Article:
The DNA microarray data were validated by use of a qRT-PCR assay. Cytotoxic T cells and DP T cells in colostrum and blood from each sow were sorted as described previously. Synthesis of cDNA was performed with a kitx used in accordance with the manufacturer's instructions. To minimize potential bias, cDNA samples from both sows were newly prepared for this experiment. Primer design was conducted as described elsewhere,14 with minor modifications. Specific primers and probe sets for each gene were designed with available softwarey on the basis of GenBank accession numbers, and all primers then were synthesizedz (Appendix).

Expression of ACTB as the housekeeping gene and 8 differentially expressed genes (FOS, NFKB1, IFNG, CXCR6, CCR5, ITGB2, CCR7, and SELL) were assessed. Analyses by use of the qRT-PCR assay were conducted with a real-time PCR systemaa as described elsewhere.14 Each 10-μL qRT-PCR mixture contained 5 μL of probe mixture,bb 0.2μM of forward and reverse primers, 0.2μM of hydrolysis probes,cc and 1 μL of cDNA sample. Amplification conditions were initial denaturation at 95°C for 5 minutes and 55 cycles of denaturation at 95°C for 10 seconds with combined annealing-extension at 60°C for 30 seconds. Values for the fold change were calculated with the software of the real-time PCR system.aa Fold-change values were calculated as follows:

article image

where ΔCt was the Δ threshold cycle.

Validation of DNA microarray data by use of flow cytometry

The DNA microarray data were also validated at the protein level by use of flow cytometry. Expression of proto-oncogene c-Fos and integrin β-2 was assessed. Monoclonal antibodies against porcine-reactive human c-Fos (clone T.142.5; rabbit IgG; unconjugated),dd porcine integrin β-2 (clone PNK-1; mouse IgG1; unconjugated),h porcine CD3 ε (clone PPT3; mouse IgG1; FITC-conjugated),h CD4a (clone 74–12–4; phycoerythrin-conjugated),i and CD8 α (clone 76–2–11; phycoerythrin- and cyanine-5–conjugated)h were used to confirm expression of c-Fos and integrin β-2 in cytotoxic T cells and DP T cells from colostrum and blood. Secondary antibodies against rabbit IgG (red fluorescent dyeee–conjugated; minimal cross reactivity against mouse immunoglobulins) and mouse IgG1 (allophycocyanin-conjugated)g were used for detection of c-Fos and integrin β-2, respectively. Colostral and blood lymphocytes were incubated with anti-porcine CD3 ε (FITC-conjugated), CD4a (phycoerythrin-conjugated), and CD8 α (phycoerythrin- and cyanine-5–conjugated) to confirm expression of c-Fos in cytotoxic T cells and DP T cells. After incubation was completed, all lymphocytes were fixed and permeated with a transcription factor–staining buffer setff used in accordance with the manufacturer's instructions. Lymphocytes then were incubated with anti–c-Fos, which was followed by incubation with red fluorescent dye–conjugated secondary antibody against rabbit IgG. Colostral and blood lymphocytes were incubated with anti-porcine integrin β-2, which was followed by incubation with allophycocyanin-conjugated secondary antibody against mouse IgG1. After incubation was completed, lymphocytes then were incubated with anti-porcine CD3 ε (FITC-conjugated), CD4a (phycoerythrin-conjugated), and CD8 α (phycoerythrin- and cyanine-5–conjugated). All antibodies were used at optimal amounts.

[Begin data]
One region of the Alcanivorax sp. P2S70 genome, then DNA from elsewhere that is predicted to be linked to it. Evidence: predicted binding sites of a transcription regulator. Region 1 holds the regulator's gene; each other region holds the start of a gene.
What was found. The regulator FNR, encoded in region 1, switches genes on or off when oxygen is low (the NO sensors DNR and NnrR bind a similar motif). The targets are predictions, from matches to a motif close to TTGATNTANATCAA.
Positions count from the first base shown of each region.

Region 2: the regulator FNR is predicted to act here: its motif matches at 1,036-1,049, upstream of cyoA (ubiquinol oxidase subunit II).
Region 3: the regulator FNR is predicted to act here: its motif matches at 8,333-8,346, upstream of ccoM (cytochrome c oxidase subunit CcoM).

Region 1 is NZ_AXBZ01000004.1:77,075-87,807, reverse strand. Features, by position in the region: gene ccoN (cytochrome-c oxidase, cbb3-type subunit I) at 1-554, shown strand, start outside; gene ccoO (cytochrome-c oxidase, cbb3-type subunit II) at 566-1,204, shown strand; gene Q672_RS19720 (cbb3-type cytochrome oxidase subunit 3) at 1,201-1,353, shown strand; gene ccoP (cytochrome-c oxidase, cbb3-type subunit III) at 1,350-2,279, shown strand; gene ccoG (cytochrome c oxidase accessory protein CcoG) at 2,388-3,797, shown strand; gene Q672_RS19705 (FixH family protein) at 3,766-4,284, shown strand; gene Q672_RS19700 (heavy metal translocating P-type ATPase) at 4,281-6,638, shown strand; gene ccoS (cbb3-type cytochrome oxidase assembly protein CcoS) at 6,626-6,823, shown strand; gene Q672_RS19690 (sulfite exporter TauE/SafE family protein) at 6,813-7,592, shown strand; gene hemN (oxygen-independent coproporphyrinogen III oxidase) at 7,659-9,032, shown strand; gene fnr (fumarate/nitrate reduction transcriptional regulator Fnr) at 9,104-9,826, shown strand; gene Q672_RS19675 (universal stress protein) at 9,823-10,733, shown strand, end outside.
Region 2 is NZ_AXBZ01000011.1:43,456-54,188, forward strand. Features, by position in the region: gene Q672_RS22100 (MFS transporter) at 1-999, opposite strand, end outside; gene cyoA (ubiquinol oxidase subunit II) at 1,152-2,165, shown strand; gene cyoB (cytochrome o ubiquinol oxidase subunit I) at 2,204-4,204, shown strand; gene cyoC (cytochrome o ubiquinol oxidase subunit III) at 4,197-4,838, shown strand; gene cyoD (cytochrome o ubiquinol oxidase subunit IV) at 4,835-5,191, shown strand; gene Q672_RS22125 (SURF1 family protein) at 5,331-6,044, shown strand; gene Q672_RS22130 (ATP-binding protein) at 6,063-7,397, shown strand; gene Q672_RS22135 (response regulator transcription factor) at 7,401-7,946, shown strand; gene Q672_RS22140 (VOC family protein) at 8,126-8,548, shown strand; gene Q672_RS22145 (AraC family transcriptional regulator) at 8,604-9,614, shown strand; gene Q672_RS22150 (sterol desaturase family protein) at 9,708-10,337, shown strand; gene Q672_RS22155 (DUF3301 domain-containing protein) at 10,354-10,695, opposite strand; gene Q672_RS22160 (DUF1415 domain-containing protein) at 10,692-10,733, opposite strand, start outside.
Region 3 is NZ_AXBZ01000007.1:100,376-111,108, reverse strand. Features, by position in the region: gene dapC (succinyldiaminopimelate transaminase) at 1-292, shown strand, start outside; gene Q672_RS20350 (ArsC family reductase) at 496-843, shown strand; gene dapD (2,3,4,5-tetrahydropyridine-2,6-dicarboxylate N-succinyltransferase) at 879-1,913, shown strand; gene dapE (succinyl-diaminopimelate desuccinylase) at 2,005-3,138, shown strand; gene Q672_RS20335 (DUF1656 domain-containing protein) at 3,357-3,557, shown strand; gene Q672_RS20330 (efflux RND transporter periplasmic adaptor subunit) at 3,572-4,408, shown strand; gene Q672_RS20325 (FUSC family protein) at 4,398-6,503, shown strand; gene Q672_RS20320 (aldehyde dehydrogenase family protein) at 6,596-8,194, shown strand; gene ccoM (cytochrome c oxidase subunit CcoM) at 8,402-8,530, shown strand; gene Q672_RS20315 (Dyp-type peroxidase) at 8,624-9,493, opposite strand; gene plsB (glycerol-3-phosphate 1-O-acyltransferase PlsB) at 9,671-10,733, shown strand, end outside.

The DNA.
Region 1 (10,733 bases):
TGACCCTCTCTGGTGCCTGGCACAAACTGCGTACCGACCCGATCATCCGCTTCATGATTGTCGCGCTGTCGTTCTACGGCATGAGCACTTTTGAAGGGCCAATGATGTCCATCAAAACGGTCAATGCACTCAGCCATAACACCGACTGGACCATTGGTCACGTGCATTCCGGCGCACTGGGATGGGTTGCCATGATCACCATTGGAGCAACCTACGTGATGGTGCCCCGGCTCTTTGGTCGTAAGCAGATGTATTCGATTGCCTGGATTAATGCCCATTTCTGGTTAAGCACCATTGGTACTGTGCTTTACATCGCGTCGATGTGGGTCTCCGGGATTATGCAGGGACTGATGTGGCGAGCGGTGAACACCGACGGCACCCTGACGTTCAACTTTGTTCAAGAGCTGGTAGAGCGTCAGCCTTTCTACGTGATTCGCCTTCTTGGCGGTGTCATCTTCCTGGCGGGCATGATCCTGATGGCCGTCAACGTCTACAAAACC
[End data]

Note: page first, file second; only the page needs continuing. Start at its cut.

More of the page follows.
Flow cytometry was performed by use of a flow cytometergg and a cytometer sampler kit.hh Each lymphocyte subset was gated, and histograms of c-Fos and integrin β-2 were produced by use of flow cytometry data analysis software.ii

Statistical analysis

Differences in gene expression between colostral and blood T cells were analyzed by use of the Wilcoxon signed rank test because some data sets were not normally distributed. The obtained ΔCt value was used for statistical analysis. All data were analyzed by use of an application15,jj for commercially available software.w All data were reported as mean ± SE. Differences between means were considered significant at P < 0.05.

Results

Differentially expressed genes

Compared with expression of genes in cytotoxic T cells and DP T cells in blood, 644 and 538 genes had high expression in colostral cytotoxic T cells and DP T cells, respectively, as determined by use of the previously described cutoff criteria. For example, expression of HSP70.2 and FOS was remarkably higher in cytotoxic T cells and DP T cells in colostrum, compared with the expression of these genes in T cells in blood. In contrast, 925 and 970 genes (eg, SELL and ITGB2) had low expression in colostral cytotoxic T cells and DP T cells, respectively, compared with expression of the same genes in cytotoxic T cells and DP T cells in blood.